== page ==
Cross another one off the list...

Discussion in 'Firearms' started by latter_day_hippie, Nov 4, 2010.

  1. latter_day_hippie

    latter_day_hippie Well-Known Member

    1,854
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    ... of Soviet-era small arms to add to my collection. :)

    [​IMG]

    Nagant M1895 pistols are hardly uncommon or difficult to obtain, but I have been looking for a specific one... a 1944 Tula to match my 1944 Tula M-44 carbine. The 1944 Tula Nagant M1895 is rare as so few were manufactured. Just before the Tula arms factory was overrun by the Nazis in late 1941, a limited amount of production equipment and material was skirted away to Tula's sister foundry in Izhevsk, where a secondary plant using Tula's equipment and dies operated until the Tula arms factory returned home in early 1945.

    Like the Mosin-Nagant M-44 carbines produced by the Tula arms factory in 1944, the vast majority of Nagant M1895 revolvers that year were issued to the Soviet units that first crossed the S-Bahn in the climactic final battle for Berlin in April 1945. I can't be certain, of course, but according to a Soviet military historian I have known for many years there is a 90%+ chance this revolver played some role in that historic battle.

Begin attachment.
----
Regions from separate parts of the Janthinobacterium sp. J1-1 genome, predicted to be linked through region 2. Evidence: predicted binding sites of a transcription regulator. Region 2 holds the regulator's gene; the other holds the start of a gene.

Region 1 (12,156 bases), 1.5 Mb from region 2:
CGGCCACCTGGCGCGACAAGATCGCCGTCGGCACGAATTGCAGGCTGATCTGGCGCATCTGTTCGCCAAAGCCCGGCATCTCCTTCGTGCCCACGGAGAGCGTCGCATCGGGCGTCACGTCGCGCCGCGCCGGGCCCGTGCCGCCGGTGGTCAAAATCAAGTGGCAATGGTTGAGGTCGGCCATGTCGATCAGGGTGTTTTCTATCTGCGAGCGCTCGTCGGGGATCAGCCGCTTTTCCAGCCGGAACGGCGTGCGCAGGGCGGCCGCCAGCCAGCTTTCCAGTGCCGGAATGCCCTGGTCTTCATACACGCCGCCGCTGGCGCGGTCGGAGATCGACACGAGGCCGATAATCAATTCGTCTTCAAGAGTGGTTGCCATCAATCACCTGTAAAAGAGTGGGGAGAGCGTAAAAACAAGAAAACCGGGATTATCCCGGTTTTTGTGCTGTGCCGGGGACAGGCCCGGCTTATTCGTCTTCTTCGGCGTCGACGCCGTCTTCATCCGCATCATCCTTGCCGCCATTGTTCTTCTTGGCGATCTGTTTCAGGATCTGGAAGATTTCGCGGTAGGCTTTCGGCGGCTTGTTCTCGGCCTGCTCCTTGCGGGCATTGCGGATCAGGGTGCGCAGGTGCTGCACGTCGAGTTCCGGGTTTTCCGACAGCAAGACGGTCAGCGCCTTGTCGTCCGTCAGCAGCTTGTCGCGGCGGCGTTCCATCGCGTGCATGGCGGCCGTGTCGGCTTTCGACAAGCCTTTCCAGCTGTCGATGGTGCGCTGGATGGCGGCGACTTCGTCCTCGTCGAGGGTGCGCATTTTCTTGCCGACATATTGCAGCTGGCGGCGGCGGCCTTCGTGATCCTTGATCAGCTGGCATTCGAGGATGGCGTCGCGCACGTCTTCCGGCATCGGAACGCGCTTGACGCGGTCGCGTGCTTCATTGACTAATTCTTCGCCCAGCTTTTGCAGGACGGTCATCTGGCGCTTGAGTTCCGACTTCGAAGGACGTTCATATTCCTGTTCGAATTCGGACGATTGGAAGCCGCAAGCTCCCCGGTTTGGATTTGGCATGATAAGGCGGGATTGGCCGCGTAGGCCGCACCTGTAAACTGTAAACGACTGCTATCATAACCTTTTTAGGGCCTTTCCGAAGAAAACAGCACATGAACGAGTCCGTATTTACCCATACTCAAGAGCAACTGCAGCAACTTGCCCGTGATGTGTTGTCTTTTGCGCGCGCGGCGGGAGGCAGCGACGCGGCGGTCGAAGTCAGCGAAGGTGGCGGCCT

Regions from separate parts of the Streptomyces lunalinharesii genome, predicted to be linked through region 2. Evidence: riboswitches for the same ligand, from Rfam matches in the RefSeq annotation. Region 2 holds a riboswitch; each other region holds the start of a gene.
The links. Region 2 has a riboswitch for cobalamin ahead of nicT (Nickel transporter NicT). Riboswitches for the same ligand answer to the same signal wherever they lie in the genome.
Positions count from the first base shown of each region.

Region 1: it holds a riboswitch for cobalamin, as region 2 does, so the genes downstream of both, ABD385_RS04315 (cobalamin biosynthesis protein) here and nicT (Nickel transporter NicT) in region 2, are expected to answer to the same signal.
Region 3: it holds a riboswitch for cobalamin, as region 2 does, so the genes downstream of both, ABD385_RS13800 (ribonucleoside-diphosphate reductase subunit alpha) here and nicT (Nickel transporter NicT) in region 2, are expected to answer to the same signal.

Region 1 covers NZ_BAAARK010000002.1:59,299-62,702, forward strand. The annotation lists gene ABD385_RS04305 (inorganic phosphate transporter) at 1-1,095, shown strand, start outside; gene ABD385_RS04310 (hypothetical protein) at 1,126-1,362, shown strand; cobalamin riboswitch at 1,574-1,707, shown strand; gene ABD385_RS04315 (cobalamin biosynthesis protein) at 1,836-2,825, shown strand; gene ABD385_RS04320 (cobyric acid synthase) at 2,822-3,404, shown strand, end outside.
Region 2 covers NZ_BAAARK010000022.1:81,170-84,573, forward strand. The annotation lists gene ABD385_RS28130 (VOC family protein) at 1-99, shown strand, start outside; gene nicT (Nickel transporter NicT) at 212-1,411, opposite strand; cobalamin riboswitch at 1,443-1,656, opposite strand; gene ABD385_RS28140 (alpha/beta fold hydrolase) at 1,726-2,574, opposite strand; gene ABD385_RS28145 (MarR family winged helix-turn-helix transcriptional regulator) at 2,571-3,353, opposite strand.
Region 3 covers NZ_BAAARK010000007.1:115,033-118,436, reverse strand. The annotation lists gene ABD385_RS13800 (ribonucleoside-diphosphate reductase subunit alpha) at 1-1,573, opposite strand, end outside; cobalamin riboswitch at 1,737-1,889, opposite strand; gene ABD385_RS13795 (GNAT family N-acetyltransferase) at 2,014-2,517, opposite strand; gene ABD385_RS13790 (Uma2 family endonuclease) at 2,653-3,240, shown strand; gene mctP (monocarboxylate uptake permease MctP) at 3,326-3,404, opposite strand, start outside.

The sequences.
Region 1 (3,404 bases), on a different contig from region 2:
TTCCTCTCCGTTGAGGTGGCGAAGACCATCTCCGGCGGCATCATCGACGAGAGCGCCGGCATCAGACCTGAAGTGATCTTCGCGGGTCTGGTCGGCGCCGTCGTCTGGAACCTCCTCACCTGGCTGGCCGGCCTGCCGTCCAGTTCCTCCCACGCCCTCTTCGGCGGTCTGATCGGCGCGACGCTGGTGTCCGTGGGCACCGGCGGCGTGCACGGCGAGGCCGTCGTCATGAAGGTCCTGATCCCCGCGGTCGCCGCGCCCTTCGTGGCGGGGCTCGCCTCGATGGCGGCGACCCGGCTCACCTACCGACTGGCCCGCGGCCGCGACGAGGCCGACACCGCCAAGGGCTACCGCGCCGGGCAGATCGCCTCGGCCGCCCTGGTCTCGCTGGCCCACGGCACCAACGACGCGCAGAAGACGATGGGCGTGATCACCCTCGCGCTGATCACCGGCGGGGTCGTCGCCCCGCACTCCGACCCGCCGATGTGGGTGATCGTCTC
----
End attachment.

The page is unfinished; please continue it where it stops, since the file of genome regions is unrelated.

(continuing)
This particular year features an unusual foundry mark... Rather than Tula's typical arrow-in-star it features a large hammer-in-star and uses Izhevsk punch dies to engrave the date. It has a mix of Izhevsk and Tula small parts (as by that point they were sharing them between the two factories) and appears to have a barrel cut down from a damaged Mosin-Nagant 91/30 rifle.

    I will need to strip, inspect and lubricate the action and slug the barrel before I shoot this one... By this point in the war, there was such a desperate need for arms and so little capacity that many of these unique pistols incorporated hand-struck parts and were hand-fitted by civillian volunteers rather than trained gunsmiths. I will post a range report once I get that done and put some Prvi Partizan 7.62 Nagant rounds through it.

    Many thanks to Southern Ohio Gun for keeping an eye out for one for me, and to UPS for delivering it into my eager hands this morning (03FFL, what did I do before I had you???).

    Next on my list... either a late 1940s Russian SKS (the original production run with the early gas piston design and crucifom bayonet) or a semi-auto SBR build from a Russian PPS-43 parts kit. Decisions, decisions...